Devil facial tumour disease (DFTD) is a transmissible Schwann cell cancer1 that has decimated the Tasmanian devil (Sarcophilus harrisii) population2. The tumour is identified by its morphology and expression of the myelin-associated protein, periaxin3. Since its recognition in the far northeast of Tasmania in 1996, the disease has spread over most of the devils’ natural range. It has been estimated that more than 80% of the devil population has been killed by DFTD2. Conservation efforts are in place to protect this species, including the establishment of an insurance population. The objective is to reintroduce a robust and genetically diverse population into the wild. This can only be achieved if these devils are protected from DFTD, hence the urgent need for a vaccine.
In DFTD, the cancer cell is the ‘infectious’ agent that is transmitted as an allograft by biting2. Tasmanian devils efficiently reject allogeneic skin grafts4 and are capable of producing both cytotoxic and antibody responses against xenogeneic cancer cells5. We have also shown that activation of devil mononuclear cells with mitogens and cytokines can induce cytotoxic responses against DFTD cells in vitro6. Recently, immune responses against DFTD cells were also detected in a small number of animals in the wild7. However, most devils with DFTD do not appear to produce an immune response against the allogeneic cancer cells6,8,9. The recognition of allografts and malignant cells by the adaptive immune system depends on the interaction of host T cells with molecules of the major histocompatibility complex class I (MHC-I) expressed on the surface of nucleated cells. As DFTD cancer cells do not express MHC-I, this is likely to be a key mechanism by which tumour cells escape immune detection in devils10. Exposure of DFTD cells with IFN-γ can restore MHC-I expression10, potentially leading to allo-recognition and forming the basis of a vaccine.
In this study we sought to establish whether induction of MHC-I expression on DFTD cells as components of immunisations and immunotherapy would correspond with anti-DFTD tumour responses. To further boost immune recognition, the immunisations with IFN-γ treated DFTD cells were incorporated with combinations of ISCOMATRIX™, Poly I:C and CpG. These adjuvants promote innate, humoral and cell mediated anti-tumour immunity11. This paper illustrates the potential for vaccination to induce humoral responses and, with additional immunotherapy, trigger DFTD immune-mediated regression in vivo.
The aim of the current study was to explore immunisation protocols to enhance protective responses against DFTD. These included immunisation with DFTD cells expressing MHC-I to increase their antigenicity, in combination with ISCOMATRIX™, Poly I:C and CpG, adjuvants that enhance both innate and adaptive immune responses. As access to Tasmanian devils for research purposes is limited, we were restricted to the use of nine healthy devils, some of which had reached an advanced age. These devils were used over a five-year period. In an endeavour to improve the immune response, four immunisation protocols were tested sequentially. Seven devils were immunised with a variety of cell preparations and adjuvants to determine if they could be protected against the development of DFTD following challenge with live DFTD cells. One devil was used as an adjuvant-alone control and one devil as a non-immunised control. Devils were monitored for adverse reactions to the immunisations and none were identified. In the absence of a reliable cytotoxicity assay we used DFTD-specific IgG antibody levels in devil serum to evaluate the immune responses after the immunisations in each protocol. As devils were immunised with either MHC-I+ or MHC-I− DFTD cells, antibody reactivity was evaluated against cytokine treated (MHC-I+) and untreated (MHC-I−) DFTD cells. As IgG production requires T cell help, this also provided an indicator of T cell involvement. Six of the immunised devils and the non-immunised control devil were later challenged with live DFTD cells. If tumours developed, immunotherapy was commenced and tumour rejection and anti-tumour antibody responses were measured. Tumour biopsies were taken before and after immunotherapy, and evaluated for immune cell infiltration by immunohistochemistry. An outline of the immunisations, challenges and tumour development is presented in Supplementary Table S1.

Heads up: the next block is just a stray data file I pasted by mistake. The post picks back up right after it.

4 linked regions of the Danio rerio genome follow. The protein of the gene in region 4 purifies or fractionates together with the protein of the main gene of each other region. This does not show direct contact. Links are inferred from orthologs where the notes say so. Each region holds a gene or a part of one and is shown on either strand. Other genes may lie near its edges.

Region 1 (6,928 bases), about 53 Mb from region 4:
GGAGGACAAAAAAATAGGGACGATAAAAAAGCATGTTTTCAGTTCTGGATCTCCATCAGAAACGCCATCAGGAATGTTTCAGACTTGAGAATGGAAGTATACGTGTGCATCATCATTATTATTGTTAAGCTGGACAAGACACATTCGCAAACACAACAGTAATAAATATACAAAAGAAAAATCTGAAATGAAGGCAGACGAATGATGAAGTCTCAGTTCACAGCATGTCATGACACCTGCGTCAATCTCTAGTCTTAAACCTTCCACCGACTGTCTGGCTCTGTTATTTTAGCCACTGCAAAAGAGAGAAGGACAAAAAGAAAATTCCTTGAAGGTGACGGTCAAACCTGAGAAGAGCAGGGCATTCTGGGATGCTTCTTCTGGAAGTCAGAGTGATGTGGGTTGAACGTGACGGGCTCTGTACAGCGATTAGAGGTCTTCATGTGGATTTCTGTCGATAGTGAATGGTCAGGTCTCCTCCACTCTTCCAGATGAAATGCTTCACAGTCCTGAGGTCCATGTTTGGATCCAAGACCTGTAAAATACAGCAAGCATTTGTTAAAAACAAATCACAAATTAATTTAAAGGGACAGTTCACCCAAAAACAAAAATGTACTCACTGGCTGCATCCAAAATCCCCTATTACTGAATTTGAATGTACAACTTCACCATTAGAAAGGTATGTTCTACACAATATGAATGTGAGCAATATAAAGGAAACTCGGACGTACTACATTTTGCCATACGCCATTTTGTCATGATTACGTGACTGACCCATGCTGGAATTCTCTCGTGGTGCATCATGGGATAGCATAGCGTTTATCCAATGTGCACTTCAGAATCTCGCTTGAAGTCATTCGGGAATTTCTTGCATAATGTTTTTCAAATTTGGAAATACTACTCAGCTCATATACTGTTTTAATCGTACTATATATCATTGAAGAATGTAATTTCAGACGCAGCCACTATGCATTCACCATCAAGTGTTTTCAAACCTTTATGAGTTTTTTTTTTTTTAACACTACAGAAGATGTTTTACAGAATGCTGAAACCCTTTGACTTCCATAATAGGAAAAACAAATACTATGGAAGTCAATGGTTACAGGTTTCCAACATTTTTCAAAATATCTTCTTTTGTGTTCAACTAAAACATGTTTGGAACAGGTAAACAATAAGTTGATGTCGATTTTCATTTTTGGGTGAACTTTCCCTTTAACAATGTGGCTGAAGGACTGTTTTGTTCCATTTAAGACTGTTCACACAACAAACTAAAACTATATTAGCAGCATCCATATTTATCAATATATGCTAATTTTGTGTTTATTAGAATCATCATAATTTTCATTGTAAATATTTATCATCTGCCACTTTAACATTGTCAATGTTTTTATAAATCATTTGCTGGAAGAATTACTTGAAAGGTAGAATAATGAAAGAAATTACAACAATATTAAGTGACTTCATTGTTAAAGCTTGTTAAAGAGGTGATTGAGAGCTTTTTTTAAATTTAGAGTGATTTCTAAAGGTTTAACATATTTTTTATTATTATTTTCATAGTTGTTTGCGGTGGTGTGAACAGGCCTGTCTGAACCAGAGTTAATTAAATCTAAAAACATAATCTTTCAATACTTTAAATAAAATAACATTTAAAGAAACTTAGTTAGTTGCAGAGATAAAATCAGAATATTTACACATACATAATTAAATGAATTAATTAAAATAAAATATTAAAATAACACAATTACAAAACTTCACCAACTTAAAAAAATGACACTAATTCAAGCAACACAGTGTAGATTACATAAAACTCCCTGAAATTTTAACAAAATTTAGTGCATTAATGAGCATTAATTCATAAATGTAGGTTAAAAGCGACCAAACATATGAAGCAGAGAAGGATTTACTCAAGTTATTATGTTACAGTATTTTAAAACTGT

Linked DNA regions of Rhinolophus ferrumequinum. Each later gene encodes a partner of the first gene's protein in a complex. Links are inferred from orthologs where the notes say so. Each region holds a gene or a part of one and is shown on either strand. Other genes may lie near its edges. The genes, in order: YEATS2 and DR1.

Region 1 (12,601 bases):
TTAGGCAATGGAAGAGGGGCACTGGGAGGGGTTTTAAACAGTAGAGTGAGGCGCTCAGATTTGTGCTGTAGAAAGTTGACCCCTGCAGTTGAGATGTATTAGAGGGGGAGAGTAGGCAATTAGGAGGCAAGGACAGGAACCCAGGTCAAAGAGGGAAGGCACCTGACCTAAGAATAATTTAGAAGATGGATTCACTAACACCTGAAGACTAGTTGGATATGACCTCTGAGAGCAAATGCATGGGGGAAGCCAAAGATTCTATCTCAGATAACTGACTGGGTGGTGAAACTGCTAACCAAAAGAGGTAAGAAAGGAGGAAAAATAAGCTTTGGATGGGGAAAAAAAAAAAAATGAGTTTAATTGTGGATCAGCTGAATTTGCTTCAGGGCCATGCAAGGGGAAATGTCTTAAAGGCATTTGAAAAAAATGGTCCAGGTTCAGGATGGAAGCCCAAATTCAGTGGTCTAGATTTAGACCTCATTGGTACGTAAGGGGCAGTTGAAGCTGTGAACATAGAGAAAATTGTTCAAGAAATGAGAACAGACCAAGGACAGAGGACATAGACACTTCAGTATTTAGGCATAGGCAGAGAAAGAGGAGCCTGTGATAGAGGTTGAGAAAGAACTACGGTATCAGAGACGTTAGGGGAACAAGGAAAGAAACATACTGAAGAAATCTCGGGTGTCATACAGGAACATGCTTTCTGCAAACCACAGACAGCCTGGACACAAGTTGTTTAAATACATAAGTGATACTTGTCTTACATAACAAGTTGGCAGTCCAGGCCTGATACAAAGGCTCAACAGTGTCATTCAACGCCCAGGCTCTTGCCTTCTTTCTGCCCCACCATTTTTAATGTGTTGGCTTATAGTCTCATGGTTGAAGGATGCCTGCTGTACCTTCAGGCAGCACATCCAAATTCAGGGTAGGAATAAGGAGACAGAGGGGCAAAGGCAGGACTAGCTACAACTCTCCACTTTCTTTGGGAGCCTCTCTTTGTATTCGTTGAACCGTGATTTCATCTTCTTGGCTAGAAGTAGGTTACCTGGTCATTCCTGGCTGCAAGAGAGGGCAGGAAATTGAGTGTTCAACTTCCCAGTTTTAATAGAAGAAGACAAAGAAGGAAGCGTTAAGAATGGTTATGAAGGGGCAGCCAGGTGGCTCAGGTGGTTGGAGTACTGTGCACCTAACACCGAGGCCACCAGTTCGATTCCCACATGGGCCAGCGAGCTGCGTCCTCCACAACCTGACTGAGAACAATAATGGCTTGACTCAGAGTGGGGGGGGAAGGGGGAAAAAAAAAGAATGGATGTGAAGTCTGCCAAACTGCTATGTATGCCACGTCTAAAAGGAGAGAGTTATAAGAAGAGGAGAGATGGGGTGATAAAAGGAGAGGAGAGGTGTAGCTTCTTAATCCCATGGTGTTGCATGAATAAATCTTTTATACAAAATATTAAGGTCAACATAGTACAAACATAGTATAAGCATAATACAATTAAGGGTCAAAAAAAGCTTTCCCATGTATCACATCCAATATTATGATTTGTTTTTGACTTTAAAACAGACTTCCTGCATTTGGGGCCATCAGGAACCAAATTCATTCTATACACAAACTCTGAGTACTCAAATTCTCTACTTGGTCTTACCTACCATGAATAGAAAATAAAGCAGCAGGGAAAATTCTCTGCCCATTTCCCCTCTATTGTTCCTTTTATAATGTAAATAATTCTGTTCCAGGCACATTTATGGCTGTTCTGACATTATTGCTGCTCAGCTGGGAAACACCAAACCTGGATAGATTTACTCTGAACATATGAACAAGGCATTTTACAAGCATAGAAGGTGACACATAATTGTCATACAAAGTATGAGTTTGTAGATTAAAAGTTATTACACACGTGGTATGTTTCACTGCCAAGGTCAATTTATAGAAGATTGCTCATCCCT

A comparison of the four protocols can be seen in Figs 1–4. The responses to immunisation are shown in Fig. 1 and highlight that immunisation with MHC-I+ DFTD cells consistently produced antibody responses. Figure 2 shows the histology of the engrafted DFTD tumours, which occurred in six of the seven devils challenged with live tumour cells. Immunohistochemistry did not reveal evidence of immune cell infiltration into the tumours. Figure 3 outlines the growth of the engrafted tumours and their response to immunotherapy. Immunotherapy with live MHC-I+ DFTD cells was associated with tumour regression in three devils and the regression correlated with antibody responses against DFTD cells. The histology in Fig. 4 supports the immune-mediated regression of the tumours as indicated by the large numbers of MHC-II and CD3 positive cells infiltrating the tumour.